Avoiding duress device pitfalls

Best practices organizations should implement when using duress technology


Lack of sufficient attention to how duress devices are used and maintained has always been a risk factor, but it now has greater seriousness for those organizations that have seen their risks increase relating to aggression.  Any location where a disgruntled individual may appear - whether employee, customer or visitor - requires full consideration of the people, process and technology aspects of risk reduction and protection.

Duress devices are often known by other names that most specifically depict their usage, including panic buttons, hold-up buttons, medical or emergency alert buttons, watches, pendants, and bracelets. Access control and alarm systems also have keypad duress features that allow an individual to enter a code indicating that the person is under the direction of an intruder or that an attacker is present.

Dangers and Liabilities

Over the past year I have conducted walkthrough inspections of a number of facilities and found duress devices that had not been tested since originally installed and also some that were damaged, missing or simply considered non-operational. High risk facilities such as airports and banks usually test their alert devices at least once per day. Many retail and other organizations do have policies and procedures about testing duress devices, but there are still plenty of organizations do not regularly test them.

But device testing is not enough to fully address the risks involved—which include both personal and organizational liabilities—in duress situations.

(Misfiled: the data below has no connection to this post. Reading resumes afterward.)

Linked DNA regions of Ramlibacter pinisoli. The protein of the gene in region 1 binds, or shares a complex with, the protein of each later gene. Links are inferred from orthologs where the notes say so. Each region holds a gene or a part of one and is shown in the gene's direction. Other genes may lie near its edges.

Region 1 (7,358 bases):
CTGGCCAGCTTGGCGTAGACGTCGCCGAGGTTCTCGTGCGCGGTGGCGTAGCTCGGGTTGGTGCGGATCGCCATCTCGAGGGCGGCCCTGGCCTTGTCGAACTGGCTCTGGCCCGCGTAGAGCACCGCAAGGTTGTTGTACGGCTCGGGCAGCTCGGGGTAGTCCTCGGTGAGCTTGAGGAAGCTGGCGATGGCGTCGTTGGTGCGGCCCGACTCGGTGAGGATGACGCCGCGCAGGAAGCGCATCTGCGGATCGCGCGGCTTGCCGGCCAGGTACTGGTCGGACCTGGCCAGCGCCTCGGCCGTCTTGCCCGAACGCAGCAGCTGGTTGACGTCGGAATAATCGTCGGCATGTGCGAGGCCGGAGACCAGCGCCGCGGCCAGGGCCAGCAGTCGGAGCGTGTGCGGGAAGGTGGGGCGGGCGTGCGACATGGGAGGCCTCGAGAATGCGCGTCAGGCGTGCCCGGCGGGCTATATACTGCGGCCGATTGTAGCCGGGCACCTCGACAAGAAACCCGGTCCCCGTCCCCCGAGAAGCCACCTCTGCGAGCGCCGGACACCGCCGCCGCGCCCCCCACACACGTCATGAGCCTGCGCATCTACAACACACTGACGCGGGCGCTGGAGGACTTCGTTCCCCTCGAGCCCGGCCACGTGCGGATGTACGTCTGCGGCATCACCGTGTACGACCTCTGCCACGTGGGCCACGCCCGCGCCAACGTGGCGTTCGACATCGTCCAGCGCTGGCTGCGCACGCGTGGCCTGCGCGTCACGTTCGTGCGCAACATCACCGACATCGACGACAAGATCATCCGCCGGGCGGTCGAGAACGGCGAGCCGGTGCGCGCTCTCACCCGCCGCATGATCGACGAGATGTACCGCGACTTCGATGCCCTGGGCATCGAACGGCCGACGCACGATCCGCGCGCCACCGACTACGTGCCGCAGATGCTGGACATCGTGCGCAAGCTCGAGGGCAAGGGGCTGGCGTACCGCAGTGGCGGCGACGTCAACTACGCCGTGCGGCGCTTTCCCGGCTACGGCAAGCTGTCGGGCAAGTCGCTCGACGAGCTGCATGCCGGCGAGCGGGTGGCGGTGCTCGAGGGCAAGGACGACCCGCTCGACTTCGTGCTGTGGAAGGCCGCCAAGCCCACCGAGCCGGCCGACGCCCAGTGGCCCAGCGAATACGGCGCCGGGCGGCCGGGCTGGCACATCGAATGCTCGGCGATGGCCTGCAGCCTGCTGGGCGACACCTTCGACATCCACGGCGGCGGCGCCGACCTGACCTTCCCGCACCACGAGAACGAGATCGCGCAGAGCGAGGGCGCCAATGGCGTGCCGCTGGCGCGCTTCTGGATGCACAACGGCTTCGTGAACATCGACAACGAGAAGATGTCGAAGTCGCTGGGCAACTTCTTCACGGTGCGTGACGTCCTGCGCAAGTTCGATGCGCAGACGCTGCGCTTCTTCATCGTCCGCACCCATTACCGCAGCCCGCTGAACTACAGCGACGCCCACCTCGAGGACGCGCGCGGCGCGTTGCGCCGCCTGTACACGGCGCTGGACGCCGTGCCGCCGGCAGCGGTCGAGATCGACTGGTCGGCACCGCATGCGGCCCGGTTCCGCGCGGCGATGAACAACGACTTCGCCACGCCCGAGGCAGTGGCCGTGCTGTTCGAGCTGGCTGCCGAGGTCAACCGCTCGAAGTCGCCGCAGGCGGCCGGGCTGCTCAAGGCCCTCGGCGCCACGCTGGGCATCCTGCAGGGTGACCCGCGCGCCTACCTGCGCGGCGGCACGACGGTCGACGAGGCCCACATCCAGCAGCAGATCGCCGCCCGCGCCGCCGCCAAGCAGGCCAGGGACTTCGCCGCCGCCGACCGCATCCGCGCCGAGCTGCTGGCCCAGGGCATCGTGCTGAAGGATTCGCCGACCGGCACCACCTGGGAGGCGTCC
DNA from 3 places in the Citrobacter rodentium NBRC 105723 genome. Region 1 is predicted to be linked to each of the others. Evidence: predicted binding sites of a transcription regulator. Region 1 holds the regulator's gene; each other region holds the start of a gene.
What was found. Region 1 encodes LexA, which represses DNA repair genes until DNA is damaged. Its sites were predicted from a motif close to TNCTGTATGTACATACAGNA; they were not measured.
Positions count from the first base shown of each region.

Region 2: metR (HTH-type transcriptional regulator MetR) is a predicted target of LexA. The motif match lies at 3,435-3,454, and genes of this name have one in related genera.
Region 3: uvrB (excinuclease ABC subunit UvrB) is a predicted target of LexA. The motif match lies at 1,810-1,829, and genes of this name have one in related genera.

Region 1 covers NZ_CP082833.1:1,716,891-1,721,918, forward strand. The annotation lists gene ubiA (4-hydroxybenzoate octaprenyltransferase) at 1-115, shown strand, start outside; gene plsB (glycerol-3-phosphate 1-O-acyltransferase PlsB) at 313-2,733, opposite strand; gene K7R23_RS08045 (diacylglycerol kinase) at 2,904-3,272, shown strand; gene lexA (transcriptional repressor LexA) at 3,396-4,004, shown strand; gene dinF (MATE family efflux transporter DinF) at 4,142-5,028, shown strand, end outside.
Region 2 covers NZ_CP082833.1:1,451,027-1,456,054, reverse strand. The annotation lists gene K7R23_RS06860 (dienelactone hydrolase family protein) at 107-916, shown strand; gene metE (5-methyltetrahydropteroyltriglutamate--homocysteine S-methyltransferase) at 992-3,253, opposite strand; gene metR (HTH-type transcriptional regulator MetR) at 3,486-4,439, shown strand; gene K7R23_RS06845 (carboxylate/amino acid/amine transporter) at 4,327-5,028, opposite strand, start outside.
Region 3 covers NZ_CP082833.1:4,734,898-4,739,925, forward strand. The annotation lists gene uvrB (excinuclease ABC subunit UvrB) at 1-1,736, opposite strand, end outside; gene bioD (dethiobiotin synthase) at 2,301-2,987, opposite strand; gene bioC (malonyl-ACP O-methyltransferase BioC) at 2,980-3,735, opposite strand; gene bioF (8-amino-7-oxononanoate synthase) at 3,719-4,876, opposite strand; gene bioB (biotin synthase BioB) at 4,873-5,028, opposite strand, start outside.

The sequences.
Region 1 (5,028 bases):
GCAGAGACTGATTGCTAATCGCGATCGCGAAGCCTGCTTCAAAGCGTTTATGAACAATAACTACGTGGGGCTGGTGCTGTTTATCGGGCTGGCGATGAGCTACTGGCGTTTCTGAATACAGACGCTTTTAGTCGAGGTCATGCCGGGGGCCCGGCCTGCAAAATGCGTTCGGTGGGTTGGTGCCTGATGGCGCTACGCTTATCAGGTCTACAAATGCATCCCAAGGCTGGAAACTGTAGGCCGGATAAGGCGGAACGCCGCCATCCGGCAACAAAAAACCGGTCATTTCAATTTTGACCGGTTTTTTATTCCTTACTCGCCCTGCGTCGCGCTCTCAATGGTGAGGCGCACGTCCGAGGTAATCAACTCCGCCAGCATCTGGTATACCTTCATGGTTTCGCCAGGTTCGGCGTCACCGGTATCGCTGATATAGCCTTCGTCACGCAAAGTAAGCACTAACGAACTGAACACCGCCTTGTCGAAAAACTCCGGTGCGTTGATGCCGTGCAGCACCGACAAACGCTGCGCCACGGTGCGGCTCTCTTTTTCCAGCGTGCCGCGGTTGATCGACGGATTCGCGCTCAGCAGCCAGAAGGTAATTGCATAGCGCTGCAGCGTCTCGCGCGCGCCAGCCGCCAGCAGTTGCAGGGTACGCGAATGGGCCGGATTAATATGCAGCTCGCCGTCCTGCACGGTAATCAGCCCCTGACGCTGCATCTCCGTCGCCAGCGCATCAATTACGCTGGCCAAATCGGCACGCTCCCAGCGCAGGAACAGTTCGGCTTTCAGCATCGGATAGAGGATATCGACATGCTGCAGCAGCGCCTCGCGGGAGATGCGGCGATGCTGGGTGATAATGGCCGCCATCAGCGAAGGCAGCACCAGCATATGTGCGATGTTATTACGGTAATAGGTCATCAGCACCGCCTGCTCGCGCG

Except for high risk facilities, in our facility walkthroughs few or no personnel who had been provided with duress devices could describe exactly what was supposed to happen when they activated the device, and some individuals had completely wrong expectations. These personnel had not received any training in how they should respond to the types of threats that they may encounter or what to do after activating the duress signal.

Liability situations include:

  • A device that doesn’t work
  • Someone who doesn’t know how to use a working device
  • Someone who doesn’t know what to do after sending a duress signal
  • Someone who counts on rescue activity that will not occur
  • Responses to the duress call (human or technological) that further enrage a hostile attacker or otherwise put the at-risk individual in greater danger
  • Someone who applies training from a previous organization or facility that is not appropriate for  the current organization or location
  • Response teams who are put at risk because they don’t have appropriate training
  • Responders who have no situational awareness enabled for them

There are several concerns with regard to procedures and training including minimizing the risk to at-risk employees (both the initial at-risk individual and duress call responders); enabling employees to de-escalate if possible and to avoid escalating the situation; and liability to the company.  A security supervisor’s perspective on liability for actions taken can be found in this article about employer liability. The company’s chief legal officer or general counsel should be consulted with regard to the legal risks involved.

There is also the risk of not having a duress device where there should be one. Most duress devices are installed when an access control or alarm monitoring system is installed. Many years can go by without reevaluating the risk picture to determine if additional duress coverage is warranted.

Duress System Design

As used here, the term "duress system design" refers to both technology design and the plan for how the technology is to be used. Such a plan is the basis for the written guidance and procedures that should be developed, and the training that incorporates drills and exercises to teach how to apply the guidance and procedures.

Implementing the full design (people, process and technology) ideally would result in:

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